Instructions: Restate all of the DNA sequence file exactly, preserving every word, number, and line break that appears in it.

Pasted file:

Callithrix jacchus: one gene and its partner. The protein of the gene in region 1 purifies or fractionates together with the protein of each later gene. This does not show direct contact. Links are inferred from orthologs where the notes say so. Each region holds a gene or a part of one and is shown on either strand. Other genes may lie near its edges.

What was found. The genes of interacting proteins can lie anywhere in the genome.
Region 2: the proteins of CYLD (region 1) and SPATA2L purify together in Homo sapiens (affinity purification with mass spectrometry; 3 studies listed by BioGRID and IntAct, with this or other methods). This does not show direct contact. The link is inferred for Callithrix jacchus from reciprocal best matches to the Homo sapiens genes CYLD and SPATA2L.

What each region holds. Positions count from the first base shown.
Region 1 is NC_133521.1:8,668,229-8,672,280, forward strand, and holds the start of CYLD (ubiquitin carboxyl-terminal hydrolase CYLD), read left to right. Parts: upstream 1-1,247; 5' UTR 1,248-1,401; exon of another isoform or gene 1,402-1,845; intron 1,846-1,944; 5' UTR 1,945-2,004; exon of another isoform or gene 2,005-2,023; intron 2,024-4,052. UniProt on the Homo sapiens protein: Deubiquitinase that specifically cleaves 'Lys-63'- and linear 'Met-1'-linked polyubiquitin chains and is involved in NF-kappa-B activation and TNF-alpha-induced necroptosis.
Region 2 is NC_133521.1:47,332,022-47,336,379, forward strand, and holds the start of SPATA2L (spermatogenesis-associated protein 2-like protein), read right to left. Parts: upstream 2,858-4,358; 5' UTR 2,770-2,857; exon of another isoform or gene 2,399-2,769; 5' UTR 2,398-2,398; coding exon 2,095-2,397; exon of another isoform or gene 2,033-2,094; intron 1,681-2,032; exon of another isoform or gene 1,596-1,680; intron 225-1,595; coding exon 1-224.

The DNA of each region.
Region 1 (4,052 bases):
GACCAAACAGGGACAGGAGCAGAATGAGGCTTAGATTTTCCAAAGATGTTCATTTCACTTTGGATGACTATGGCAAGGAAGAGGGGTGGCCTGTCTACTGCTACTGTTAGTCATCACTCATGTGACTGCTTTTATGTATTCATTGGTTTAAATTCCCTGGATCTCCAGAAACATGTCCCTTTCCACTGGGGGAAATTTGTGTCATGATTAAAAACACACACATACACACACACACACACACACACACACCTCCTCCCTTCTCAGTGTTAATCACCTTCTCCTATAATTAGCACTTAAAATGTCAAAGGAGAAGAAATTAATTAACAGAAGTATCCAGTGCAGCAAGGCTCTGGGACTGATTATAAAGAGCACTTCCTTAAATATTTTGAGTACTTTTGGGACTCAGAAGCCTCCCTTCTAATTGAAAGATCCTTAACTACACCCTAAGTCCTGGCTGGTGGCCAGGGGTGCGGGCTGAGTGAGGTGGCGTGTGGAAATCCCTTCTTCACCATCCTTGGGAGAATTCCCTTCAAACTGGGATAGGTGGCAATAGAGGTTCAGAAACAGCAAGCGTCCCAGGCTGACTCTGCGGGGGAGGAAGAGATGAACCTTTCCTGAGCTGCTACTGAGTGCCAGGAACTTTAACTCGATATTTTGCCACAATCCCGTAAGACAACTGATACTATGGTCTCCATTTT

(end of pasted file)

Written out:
Callithrix jacchus: one gene and its partner. The protein of the gene in region 1 purifies or fractionates together with the protein of each later gene. This does not show direct contact. Links are inferred from orthologs where the notes say so. Each region holds a gene or a part of one and is shown on either strand. Other genes may lie near its edges.

What was found. The genes of interacting proteins can lie anywhere in the genome.
Region 2: the proteins of CYLD (region 1) and SPATA2L purify together in Homo sapiens (affinity purification with mass spectrometry; 3 studies listed by BioGRID and IntAct, with this or other methods). This does not show direct contact. The link is inferred for Callithrix jacchus from reciprocal best matches to the Homo sapiens genes CYLD and SPATA2L.

What each region holds. Positions count from the first base shown.
Region 1 is NC_133521.1:8,668,229-8,672,280, forward strand, and holds the start of CYLD (ubiquitin carboxyl-terminal hydrolase CYLD), read left to right. Parts: upstream 1-1,247; 5' UTR 1,248-1,401; exon of another isoform or gene 1,402-1,845; intron 1,846-1,944; 5' UTR 1,945-2,004; exon of another isoform or gene 2,005-2,023; intron 2,024-4,052. UniProt on the Homo sapiens protein: Deubiquitinase that specifically cleaves 'Lys-63'- and linear 'Met-1'-linked polyubiquitin chains and is involved in NF-kappa-B activation and TNF-alpha-induced necroptosis.
Region 2 is NC_133521.1:47,332,022-47,336,379, forward strand, and holds the start of SPATA2L (spermatogenesis-associated protein 2-like protein), read right to left. Parts: upstream 2,858-4,358; 5' UTR 2,770-2,857; exon of another isoform or gene 2,399-2,769; 5' UTR 2,398-2,398; coding exon 2,095-2,397; exon of another isoform or gene 2,033-2,094; intron 1,681-2,032; exon of another isoform or gene 1,596-1,680; intron 225-1,595; coding exon 1-224.

The DNA of each region.
Region 1 (4,052 bases):
GACCAAACAGGGACAGGAGCAGAATGAGGCTTAGATTTTCCAAAGATGTTCATTTCACTTTGGATGACTATGGCAAGGAAGAGGGGTGGCCTGTCTACTGCTACTGTTAGTCATCACTCATGTGACTGCTTTTATGTATTCATTGGTTTAAATTCCCTGGATCTCCAGAAACATGTCCCTTTCCACTGGGGGAAATTTGTGTCATGATTAAAAACACACACATACACACACACACACACACACACACACCTCCTCCCTTCTCAGTGTTAATCACCTTCTCCTATAATTAGCACTTAAAATGTCAAAGGAGAAGAAATTAATTAACAGAAGTATCCAGTGCAGCAAGGCTCTGGGACTGATTATAAAGAGCACTTCCTTAAATATTTTGAGTACTTTTGGGACTCAGAAGCCTCCCTTCTAATTGAAAGATCCTTAACTACACCCTAAGTCCTGGCTGGTGGCCAGGGGTGCGGGCTGAGTGAGGTGGCGTGTGGAAATCCCTTCTTCACCATCCTTGGGAGAATTCCCTTCAAACTGGGATAGGTGGCAATAGAGGTTCAGAAACAGCAAGCGTCCCAGGCTGACTCTGCGGGGGAGGAAGAGATGAACCTTTCCTGAGCTGCTACTGAGTGCCAGGAACTTTAACTCGATATTTTGCCACAATCCCGTAAGACAACTGATACTATGGTCTCCATTTT